It’s been 8 years since the release of BioShock Infinite – but many fans are left wondering about the original game promised. Sure, the released version is an incredible landmark in gaming with some of the most innovative gameplay and characters – but the original concept was a little more ambitious.
Here are a few things that were cut from the final version of BioShock Infinite, and show us what could’ve been.
Obviously, the version we got to see saw conflict between Comstock’s Columbia and the Vox Populi. In the original concept, it was on a whole other level. The religious tension and inequality seemed more extreme with a whole civil disagreement between the two. As you start the game, Columbia is divided into chaos.
Comstock’s people are on one side promoting the idea that whiteness and wealth are only accepted in Columbia, whilst the Vox Populi want equality for all. The original trailers and demos show both these people going to the full extreme – harming anyone who got in their way. It’s a lot more tense and scarier to watch – feeling similar to the inequality and violence shown in the first BioShock.
Some NPCs interact with Elizabeth and Booker in the final game – but most are scripted. Originally, there were supposed to be more interactions from enemies to random people.
Some would just start fighting with you more as they realise it’s you, whilst others would beg and plead for money. Heck, even Elizabeth interacted with dead people by putting flowers on their bodies or moving them into a better position.
A WIDER ENEMY SELECTION
The Boys of Silence – originally described as blind but have to hear footsteps to identify booker. In the final game, they are only in a single section and spot booker through visuals.
It’s the same character design but less terrifying overall. The Siren was supposed to be an enemy type that is a regular enemy featured throughout the game with spiritual elements – it later became Lady Comstock’s battle. This was most likely taken out because the game wanted a more grounded gameplay driven towards science.
Despite the obvious changes of her outfit and overall look, Elizabeth’s power was a little more spiritual in the original. Her powers seemed less to do with quantum physics, and more of an innate ability. She had the ability to raise storms, telekinesis and be an all-round badass.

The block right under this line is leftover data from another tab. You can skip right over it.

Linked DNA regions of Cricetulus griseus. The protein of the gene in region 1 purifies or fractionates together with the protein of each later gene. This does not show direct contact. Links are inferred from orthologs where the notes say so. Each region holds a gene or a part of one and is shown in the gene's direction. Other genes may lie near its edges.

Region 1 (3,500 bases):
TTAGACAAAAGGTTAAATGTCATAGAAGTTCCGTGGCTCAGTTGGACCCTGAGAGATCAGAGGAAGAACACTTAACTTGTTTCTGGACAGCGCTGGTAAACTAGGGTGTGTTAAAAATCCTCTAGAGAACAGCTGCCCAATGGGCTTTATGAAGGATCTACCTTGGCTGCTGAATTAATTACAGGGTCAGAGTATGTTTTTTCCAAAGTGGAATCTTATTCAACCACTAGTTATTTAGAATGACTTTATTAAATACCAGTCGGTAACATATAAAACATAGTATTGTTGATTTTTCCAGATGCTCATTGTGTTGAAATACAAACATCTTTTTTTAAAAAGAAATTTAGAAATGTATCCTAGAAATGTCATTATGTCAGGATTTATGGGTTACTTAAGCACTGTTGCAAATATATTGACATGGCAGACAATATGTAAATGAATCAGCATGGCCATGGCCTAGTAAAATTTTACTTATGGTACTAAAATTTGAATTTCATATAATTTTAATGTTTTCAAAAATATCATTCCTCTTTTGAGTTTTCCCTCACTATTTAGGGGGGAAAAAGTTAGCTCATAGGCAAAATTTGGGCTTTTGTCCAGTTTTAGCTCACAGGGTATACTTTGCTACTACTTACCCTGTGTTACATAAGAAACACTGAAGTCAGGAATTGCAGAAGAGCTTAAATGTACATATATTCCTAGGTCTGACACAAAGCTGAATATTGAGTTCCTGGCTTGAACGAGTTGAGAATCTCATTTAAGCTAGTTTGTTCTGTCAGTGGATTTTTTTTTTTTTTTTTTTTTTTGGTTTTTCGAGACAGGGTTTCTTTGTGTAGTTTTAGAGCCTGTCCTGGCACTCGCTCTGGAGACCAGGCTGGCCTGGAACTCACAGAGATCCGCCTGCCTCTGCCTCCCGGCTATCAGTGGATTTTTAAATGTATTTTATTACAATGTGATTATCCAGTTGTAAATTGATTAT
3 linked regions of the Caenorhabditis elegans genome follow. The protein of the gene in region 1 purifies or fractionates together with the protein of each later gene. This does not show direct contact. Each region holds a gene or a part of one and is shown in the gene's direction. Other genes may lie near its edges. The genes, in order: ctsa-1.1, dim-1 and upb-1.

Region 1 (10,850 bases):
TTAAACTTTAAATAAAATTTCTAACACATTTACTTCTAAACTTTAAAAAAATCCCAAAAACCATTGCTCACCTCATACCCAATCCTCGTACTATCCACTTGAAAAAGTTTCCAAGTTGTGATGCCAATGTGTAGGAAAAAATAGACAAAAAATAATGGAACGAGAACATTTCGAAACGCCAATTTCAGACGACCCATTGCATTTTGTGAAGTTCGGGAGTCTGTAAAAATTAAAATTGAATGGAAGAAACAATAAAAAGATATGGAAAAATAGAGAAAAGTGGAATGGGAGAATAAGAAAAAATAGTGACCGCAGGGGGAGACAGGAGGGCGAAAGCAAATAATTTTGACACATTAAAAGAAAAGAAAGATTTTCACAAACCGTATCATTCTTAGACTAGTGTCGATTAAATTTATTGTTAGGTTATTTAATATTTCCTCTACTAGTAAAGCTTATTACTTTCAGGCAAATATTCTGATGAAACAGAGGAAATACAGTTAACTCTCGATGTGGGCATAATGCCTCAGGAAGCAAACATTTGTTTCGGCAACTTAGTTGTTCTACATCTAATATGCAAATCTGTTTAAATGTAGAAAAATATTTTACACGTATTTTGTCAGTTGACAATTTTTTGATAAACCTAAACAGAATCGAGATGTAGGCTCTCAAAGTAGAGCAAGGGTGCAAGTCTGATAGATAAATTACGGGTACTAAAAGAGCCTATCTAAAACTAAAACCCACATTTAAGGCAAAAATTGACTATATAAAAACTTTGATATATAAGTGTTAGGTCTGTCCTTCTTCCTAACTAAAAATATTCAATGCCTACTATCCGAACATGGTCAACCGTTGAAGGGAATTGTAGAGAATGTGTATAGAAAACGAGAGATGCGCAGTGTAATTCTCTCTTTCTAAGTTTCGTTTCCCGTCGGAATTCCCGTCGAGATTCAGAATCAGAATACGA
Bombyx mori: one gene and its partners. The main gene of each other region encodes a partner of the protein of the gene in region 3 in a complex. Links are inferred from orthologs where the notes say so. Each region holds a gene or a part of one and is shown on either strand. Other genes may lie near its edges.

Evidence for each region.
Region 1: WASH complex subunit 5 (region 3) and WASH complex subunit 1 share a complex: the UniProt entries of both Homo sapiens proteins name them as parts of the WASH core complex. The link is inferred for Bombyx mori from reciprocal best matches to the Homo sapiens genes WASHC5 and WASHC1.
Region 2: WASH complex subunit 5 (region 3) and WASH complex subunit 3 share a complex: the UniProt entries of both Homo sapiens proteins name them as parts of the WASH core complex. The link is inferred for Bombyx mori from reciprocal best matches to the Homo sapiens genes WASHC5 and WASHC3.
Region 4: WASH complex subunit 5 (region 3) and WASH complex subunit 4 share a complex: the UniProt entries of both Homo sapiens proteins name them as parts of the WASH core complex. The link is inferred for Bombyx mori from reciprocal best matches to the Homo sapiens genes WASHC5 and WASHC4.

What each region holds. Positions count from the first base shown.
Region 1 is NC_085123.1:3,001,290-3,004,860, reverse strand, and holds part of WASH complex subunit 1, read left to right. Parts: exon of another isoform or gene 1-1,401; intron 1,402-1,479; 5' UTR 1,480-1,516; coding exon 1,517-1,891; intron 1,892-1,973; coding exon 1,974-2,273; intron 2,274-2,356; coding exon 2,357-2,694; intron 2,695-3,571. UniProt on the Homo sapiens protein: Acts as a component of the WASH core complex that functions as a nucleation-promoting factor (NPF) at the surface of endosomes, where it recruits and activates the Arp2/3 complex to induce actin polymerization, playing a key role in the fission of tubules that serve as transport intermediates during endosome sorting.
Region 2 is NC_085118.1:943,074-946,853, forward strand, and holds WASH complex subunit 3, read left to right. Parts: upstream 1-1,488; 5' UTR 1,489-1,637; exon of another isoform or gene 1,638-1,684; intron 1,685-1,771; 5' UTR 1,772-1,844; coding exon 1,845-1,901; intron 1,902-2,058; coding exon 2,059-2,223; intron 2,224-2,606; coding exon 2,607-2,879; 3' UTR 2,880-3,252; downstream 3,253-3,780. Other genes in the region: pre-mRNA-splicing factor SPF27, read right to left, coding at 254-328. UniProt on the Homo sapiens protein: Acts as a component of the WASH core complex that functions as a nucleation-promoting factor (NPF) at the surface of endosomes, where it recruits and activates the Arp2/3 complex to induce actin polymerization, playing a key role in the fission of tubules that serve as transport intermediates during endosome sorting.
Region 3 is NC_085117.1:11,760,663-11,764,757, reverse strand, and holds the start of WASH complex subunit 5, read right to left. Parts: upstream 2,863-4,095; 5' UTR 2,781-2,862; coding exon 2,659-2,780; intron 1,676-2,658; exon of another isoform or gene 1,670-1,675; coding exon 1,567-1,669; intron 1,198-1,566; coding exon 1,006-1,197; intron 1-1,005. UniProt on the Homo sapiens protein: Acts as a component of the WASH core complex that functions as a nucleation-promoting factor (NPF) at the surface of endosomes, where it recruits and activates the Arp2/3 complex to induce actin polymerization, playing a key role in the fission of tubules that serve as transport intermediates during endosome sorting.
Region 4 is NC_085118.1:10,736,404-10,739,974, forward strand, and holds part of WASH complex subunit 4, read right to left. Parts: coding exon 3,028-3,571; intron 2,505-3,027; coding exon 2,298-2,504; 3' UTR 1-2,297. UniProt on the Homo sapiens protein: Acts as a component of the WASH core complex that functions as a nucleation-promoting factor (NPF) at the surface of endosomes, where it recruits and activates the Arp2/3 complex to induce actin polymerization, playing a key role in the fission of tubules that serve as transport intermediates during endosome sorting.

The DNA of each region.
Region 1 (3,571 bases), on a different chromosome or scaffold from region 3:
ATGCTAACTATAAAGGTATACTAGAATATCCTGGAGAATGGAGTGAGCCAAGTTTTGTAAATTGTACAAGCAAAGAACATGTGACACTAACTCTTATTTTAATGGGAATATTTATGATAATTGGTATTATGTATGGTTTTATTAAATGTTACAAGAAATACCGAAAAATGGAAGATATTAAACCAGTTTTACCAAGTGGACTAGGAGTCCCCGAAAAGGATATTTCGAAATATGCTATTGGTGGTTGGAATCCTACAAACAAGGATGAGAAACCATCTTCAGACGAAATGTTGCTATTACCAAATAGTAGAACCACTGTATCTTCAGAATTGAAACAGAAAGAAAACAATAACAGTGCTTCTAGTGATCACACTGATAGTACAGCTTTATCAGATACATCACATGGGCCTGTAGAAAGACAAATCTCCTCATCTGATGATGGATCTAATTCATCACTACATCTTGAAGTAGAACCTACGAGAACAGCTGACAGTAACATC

In one TV spot, she is even seen about to be hanged by religious groups who see her as a demon. This would’ve most likely been carried throughout the game and be a prevalent threat. These would be cut from the game, and tears would be the full focus.
The Columbia we got to see is both terrifying and beautiful – it’s a floating city after all. Disappointingly, many levels were cut or muted down. Shantytown and Emporia are the ones that lost most of their initial magic. Shantytown was more run down and interactable with further areas to explore, whilst Emporia is almost completely different to the original.
The famous horse scene from the trailer was here with many other scripted moments and areas to explore. Overall, the areas cut built up a more horror atmosphere than the final one presented.
OTHER MISSING ELEMENTS
Songbird initially was more of an enemy that follows you around instead of scripted moments. Similarly, zeppelins were shown to be summoned in by enemies at any random moment – but these were taken out.
Despite the world missing out on the original concept, BioShock Infinite is still one of the most entertaining and engaging games out there. Sure, this version would’ve been incredible – but the final edition is brilliant in its own way.
Words by Charlie Vogelsang
Copyright: 2K Games